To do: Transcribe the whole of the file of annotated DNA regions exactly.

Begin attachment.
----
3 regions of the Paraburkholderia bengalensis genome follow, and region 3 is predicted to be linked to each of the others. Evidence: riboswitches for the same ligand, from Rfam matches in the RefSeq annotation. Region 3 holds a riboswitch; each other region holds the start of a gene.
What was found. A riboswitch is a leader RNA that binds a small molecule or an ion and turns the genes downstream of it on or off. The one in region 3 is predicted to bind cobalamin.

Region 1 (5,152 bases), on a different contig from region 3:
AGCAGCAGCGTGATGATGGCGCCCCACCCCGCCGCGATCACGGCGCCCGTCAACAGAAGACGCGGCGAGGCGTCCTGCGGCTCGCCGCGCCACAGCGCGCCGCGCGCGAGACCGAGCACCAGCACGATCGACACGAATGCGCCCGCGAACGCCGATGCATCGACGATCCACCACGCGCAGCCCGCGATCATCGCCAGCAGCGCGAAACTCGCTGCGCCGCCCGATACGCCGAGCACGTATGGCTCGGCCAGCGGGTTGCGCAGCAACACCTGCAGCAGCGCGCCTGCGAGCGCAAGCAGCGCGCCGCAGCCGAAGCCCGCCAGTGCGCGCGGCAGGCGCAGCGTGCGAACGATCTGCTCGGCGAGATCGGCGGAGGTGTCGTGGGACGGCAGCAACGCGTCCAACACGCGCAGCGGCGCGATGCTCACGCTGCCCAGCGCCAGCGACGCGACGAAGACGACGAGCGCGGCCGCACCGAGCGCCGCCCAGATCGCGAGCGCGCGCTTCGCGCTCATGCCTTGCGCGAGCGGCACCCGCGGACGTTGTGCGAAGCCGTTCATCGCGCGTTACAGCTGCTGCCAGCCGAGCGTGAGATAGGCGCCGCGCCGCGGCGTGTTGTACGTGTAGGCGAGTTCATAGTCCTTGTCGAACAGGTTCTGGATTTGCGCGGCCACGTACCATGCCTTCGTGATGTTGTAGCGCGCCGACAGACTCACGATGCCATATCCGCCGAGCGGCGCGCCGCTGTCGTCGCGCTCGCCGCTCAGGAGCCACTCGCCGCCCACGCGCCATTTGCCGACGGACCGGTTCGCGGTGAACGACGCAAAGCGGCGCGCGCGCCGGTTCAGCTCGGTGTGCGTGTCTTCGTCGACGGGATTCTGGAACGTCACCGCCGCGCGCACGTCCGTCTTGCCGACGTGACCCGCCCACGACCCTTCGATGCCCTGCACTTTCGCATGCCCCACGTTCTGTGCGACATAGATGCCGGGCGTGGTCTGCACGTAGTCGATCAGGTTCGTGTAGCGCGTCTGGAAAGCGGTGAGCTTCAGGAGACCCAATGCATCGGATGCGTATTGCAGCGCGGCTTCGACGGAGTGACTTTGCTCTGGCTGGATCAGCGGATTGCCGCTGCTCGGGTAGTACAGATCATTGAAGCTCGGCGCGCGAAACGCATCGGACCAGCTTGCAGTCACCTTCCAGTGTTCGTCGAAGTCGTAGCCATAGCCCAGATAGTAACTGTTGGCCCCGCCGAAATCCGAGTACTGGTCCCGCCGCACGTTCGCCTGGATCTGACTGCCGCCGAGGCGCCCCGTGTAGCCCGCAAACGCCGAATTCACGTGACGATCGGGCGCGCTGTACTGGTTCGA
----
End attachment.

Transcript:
3 regions of the Paraburkholderia bengalensis genome follow, and region 3 is predicted to be linked to each of the others. Evidence: riboswitches for the same ligand, from Rfam matches in the RefSeq annotation. Region 3 holds a riboswitch; each other region holds the start of a gene.
What was found. A riboswitch is a leader RNA that binds a small molecule or an ion and turns the genes downstream of it on or off. The one in region 3 is predicted to bind cobalamin.

Region 1 (5,152 bases), on a different contig from region 3:
AGCAGCAGCGTGATGATGGCGCCCCACCCCGCCGCGATCACGGCGCCCGTCAACAGAAGACGCGGCGAGGCGTCCTGCGGCTCGCCGCGCCACAGCGCGCCGCGCGCGAGACCGAGCACCAGCACGATCGACACGAATGCGCCCGCGAACGCCGATGCATCGACGATCCACCACGCGCAGCCCGCGATCATCGCCAGCAGCGCGAAACTCGCTGCGCCGCCCGATACGCCGAGCACGTATGGCTCGGCCAGCGGGTTGCGCAGCAACACCTGCAGCAGCGCGCCTGCGAGCGCAAGCAGCGCGCCGCAGCCGAAGCCCGCCAGTGCGCGCGGCAGGCGCAGCGTGCGAACGATCTGCTCGGCGAGATCGGCGGAGGTGTCGTGGGACGGCAGCAACGCGTCCAACACGCGCAGCGGCGCGATGCTCACGCTGCCCAGCGCCAGCGACGCGACGAAGACGACGAGCGCGGCCGCACCGAGCGCCGCCCAGATCGCGAGCGCGCGCTTCGCGCTCATGCCTTGCGCGAGCGGCACCCGCGGACGTTGTGCGAAGCCGTTCATCGCGCGTTACAGCTGCTGCCAGCCGAGCGTGAGATAGGCGCCGCGCCGCGGCGTGTTGTACGTGTAGGCGAGTTCATAGTCCTTGTCGAACAGGTTCTGGATTTGCGCGGCCACGTACCATGCCTTCGTGATGTTGTAGCGCGCCGACAGACTCACGATGCCATATCCGCCGAGCGGCGCGCCGCTGTCGTCGCGCTCGCCGCTCAGGAGCCACTCGCCGCCCACGCGCCATTTGCCGACGGACCGGTTCGCGGTGAACGACGCAAAGCGGCGCGCGCGCCGGTTCAGCTCGGTGTGCGTGTCTTCGTCGACGGGATTCTGGAACGTCACCGCCGCGCGCACGTCCGTCTTGCCGACGTGACCCGCCCACGACCCTTCGATGCCCTGCACTTTCGCATGCCCCACGTTCTGTGCGACATAGATGCCGGGCGTGGTCTGCACGTAGTCGATCAGGTTCGTGTAGCGCGTCTGGAAAGCGGTGAGCTTCAGGAGACCCAATGCATCGGATGCGTATTGCAGCGCGGCTTCGACGGAGTGACTTTGCTCTGGCTGGATCAGCGGATTGCCGCTGCTCGGGTAGTACAGATCATTGAAGCTCGGCGCGCGAAACGCATCGGACCAGCTTGCAGTCACCTTCCAGTGTTCGTCGAAGTCGTAGCCATAGCCCAGATAGTAACTGTTGGCCCCGCCGAAATCCGAGTACTGGTCCCGCCGCACGTTCGCCTGGATCTGACTGCCGCCGAGGCGCCCCGTGTAGCCCGCAAACGCCGAATTCACGTGACGATCGGGCGCGCTGTACTGGTTCGA